A DNP Nurse-Managed Hepatitis C Clinic, Improving Quality of Life for Those in a Rural Area

Abstract

Hepatitis C virus is quickly becoming a national threat, involving 2% of the nation’s population, ranking this as the 11th most prevalent disease in the world. Traditionally, treatment for hepatitis C has been conducted in tertiary care settings, limiting access to care for those residing in rural areas. Improving access to care through the development of a Doctor of Nursing Practice (DNP) nurse-managed clinic in a rural setting will improve health outcomes and quality of life for those treated outside the traditional setting. Caring for those living in less densely populated areas requires an understanding of rural culture. This paper will discuss the development and implementation of a DNP Model of Care for rural patients being treated for hepatitis C. The model of care starts with identifying the hepatitis C, treating the patient following established medical guidelines, using the nursing model to monitor clinical progress and managing side-effects caused by the treatment medications. Using the DNP Model of Care, a patient-focused clinic can successfully treat rural patients utilizing the principles of the Effect Theory for management and the Process Theory for ongoing evaluation. Collaboration with other key resources, utilizing a multidisciplinary approach allows the DNP nurse to care for those requiring treatment for chronic hepatitis C, where they live and work with the assistance of family and social support.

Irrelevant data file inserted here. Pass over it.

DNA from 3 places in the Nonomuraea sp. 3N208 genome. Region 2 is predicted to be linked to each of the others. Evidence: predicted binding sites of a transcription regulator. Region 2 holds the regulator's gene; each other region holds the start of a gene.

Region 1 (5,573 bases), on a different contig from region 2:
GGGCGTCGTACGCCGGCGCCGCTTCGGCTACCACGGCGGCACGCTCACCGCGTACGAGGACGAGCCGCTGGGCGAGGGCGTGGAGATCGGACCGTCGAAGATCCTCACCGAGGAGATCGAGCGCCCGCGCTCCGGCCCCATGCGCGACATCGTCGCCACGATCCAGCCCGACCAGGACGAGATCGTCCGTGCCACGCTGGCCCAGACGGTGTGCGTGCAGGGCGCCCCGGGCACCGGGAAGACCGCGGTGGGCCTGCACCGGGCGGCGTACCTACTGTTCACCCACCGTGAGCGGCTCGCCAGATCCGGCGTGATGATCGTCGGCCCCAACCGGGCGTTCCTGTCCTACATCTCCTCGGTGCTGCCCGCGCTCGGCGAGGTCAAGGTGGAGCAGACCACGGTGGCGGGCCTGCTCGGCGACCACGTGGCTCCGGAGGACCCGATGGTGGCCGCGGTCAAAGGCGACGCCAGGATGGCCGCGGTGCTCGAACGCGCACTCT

Key Words: Hepatitis C, Rural nursing, Nurse-managed clinics

https://doi.org/10.14574/ojrnhc.v13i1.104
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